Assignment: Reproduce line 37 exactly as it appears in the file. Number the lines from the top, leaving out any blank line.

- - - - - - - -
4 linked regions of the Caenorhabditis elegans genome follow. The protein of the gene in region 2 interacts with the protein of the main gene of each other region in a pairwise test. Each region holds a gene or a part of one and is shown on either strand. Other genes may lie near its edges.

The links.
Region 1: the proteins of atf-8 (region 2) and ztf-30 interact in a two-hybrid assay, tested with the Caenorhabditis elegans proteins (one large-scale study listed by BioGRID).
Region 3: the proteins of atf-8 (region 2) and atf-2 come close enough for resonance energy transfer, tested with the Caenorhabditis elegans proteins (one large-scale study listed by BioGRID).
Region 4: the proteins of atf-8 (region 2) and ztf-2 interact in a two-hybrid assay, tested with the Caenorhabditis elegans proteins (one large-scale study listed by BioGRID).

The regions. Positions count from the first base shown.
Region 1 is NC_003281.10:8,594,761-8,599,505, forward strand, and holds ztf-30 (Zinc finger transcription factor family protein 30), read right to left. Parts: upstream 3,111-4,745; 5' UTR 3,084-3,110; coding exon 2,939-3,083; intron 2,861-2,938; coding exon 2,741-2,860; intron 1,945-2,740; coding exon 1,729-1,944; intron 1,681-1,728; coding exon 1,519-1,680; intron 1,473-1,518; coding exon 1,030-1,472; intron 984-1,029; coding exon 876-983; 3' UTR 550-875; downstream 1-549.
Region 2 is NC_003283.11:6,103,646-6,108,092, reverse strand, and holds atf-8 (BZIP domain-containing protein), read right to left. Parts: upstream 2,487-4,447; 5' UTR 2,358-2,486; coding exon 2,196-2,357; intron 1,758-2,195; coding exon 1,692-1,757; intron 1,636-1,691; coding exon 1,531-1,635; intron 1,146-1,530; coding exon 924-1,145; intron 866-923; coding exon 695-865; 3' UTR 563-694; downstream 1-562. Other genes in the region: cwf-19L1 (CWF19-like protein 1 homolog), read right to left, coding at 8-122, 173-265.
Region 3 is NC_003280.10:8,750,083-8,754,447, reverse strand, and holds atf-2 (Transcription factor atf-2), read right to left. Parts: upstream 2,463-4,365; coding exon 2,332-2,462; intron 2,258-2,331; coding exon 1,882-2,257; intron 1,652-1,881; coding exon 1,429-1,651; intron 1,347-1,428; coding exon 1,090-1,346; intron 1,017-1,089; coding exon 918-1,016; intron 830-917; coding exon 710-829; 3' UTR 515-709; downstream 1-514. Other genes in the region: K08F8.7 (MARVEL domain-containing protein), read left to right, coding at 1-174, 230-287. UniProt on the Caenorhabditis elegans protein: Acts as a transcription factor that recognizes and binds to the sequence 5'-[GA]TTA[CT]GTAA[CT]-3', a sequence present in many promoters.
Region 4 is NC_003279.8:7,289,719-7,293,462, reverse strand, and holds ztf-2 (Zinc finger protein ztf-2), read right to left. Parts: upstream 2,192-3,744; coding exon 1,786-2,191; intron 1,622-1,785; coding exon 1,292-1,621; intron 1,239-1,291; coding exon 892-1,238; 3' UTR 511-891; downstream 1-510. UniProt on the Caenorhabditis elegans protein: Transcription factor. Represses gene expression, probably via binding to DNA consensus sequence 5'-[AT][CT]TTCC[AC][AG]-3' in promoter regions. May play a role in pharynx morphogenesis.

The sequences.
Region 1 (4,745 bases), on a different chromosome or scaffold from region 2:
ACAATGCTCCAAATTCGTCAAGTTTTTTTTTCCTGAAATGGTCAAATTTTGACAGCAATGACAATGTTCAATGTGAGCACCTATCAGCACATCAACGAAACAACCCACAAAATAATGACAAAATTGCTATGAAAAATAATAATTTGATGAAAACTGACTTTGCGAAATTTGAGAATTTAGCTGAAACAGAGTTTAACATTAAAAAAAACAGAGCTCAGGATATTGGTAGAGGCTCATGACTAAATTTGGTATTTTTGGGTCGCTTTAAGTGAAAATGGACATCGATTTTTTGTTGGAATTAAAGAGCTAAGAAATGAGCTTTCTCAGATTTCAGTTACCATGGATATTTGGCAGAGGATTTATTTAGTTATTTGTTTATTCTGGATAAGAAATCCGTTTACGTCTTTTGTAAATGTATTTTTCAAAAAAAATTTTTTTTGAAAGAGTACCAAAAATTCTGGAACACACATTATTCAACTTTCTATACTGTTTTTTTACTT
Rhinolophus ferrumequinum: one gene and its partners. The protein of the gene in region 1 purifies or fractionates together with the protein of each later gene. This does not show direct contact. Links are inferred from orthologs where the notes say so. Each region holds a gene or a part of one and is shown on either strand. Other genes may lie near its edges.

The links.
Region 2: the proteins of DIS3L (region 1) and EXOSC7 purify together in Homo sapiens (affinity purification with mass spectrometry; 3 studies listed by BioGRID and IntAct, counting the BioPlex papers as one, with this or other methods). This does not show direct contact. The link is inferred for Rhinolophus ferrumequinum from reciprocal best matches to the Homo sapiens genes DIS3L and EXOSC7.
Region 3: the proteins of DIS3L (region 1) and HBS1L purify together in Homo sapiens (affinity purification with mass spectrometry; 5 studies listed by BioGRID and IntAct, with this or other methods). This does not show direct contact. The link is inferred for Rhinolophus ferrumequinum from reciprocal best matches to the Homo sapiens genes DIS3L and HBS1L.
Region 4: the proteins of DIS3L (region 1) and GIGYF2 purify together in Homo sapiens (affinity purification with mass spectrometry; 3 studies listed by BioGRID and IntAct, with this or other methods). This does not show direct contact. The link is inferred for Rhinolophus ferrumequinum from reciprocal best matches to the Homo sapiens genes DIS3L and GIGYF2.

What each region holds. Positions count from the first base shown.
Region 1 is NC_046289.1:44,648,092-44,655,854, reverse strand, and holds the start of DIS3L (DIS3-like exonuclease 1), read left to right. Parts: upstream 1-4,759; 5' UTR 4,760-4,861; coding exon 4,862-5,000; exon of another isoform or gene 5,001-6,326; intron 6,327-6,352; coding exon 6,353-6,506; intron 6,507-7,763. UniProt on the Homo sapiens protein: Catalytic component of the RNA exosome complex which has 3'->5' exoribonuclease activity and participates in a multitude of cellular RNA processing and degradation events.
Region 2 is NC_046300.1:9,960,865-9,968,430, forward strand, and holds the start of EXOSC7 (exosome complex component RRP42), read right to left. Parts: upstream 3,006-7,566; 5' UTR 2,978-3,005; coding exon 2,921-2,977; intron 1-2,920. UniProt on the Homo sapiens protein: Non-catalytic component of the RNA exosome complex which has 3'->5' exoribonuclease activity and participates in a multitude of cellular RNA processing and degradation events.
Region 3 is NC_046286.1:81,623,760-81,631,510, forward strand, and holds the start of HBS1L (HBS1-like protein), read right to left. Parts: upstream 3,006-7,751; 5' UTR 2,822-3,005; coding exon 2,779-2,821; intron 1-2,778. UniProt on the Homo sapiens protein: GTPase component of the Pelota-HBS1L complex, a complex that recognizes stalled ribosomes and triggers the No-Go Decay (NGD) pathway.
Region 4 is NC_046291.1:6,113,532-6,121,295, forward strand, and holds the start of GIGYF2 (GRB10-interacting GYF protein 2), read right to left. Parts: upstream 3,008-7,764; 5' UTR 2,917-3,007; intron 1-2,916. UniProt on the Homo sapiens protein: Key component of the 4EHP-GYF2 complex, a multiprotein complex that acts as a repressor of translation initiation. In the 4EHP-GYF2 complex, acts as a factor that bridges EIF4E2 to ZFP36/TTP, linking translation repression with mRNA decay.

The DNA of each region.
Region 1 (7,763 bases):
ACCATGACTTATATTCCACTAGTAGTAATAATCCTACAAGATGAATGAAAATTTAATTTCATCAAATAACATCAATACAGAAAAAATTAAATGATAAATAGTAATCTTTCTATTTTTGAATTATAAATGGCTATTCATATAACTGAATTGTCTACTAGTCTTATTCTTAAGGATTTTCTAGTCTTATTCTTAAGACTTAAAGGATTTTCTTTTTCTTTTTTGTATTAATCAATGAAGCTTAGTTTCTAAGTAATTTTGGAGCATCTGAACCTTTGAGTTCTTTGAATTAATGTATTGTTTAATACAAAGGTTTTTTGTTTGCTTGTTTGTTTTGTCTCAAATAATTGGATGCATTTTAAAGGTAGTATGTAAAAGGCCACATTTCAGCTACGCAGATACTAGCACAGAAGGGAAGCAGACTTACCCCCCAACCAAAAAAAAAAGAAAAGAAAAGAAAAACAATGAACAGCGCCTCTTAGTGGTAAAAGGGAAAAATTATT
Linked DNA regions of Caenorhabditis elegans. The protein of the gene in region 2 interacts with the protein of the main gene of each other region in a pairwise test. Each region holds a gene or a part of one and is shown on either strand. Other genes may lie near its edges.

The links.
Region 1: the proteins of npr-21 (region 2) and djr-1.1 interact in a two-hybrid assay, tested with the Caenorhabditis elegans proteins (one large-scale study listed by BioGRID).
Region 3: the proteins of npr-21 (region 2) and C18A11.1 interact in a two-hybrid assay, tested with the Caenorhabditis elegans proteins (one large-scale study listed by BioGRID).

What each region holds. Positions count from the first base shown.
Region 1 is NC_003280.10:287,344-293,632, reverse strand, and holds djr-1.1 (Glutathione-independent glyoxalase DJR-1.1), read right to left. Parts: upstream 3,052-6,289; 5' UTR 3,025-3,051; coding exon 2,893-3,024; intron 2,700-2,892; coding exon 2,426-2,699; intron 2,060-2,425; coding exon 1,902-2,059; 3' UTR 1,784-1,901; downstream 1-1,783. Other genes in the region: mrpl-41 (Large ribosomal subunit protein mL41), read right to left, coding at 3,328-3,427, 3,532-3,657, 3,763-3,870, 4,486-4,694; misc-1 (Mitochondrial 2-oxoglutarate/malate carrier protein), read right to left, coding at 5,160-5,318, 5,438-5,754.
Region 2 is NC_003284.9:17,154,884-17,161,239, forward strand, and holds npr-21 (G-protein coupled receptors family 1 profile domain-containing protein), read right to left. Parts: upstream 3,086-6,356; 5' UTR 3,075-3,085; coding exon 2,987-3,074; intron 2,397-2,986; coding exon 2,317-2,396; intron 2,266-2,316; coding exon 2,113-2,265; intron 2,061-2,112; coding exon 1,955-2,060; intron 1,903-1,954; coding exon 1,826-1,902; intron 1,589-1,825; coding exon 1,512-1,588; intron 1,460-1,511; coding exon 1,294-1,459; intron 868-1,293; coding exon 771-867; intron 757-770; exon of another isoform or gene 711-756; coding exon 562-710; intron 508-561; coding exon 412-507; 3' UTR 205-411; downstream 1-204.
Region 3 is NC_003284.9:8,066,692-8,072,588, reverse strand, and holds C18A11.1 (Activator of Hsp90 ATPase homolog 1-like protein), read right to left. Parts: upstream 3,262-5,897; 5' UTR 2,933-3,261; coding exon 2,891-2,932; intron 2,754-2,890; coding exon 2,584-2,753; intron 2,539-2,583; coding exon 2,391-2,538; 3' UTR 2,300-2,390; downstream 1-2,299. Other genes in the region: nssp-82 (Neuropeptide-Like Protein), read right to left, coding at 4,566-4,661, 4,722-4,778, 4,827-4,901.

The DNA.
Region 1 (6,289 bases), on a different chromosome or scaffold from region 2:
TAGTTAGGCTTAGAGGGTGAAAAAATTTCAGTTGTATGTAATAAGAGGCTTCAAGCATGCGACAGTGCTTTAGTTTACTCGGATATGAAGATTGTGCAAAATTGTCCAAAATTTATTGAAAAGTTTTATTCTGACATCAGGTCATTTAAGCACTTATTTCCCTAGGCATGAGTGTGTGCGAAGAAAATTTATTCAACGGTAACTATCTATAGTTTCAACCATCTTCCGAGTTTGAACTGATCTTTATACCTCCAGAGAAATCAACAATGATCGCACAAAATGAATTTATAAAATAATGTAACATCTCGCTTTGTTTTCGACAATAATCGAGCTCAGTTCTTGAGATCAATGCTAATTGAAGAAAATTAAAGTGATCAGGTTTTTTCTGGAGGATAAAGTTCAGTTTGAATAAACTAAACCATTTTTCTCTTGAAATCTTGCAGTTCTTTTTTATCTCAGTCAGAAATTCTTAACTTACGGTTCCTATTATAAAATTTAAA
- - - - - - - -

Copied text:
TAGTTAGGCTTAGAGGGTGAAAAAATTTCAGTTGTATGTAATAAGAGGCTTCAAGCATGCGACAGTGCTTTAGTTTACTCGGATATGAAGATTGTGCAAAATTGTCCAAAATTTATTGAAAAGTTTTATTCTGACATCAGGTCATTTAAGCACTTATTTCCCTAGGCATGAGTGTGTGCGAAGAAAATTTATTCAACGGTAACTATCTATAGTTTCAACCATCTTCCGAGTTTGAACTGATCTTTATACCTCCAGAGAAATCAACAATGATCGCACAAAATGAATTTATAAAATAATGTAACATCTCGCTTTGTTTTCGACAATAATCGAGCTCAGTTCTTGAGATCAATGCTAATTGAAGAAAATTAAAGTGATCAGGTTTTTTCTGGAGGATAAAGTTCAGTTTGAATAAACTAAACCATTTTTCTCTTGAAATCTTGCAGTTCTTTTTTATCTCAGTCAGAAATTCTTAACTTACGGTTCCTATTATAAAATTTAAA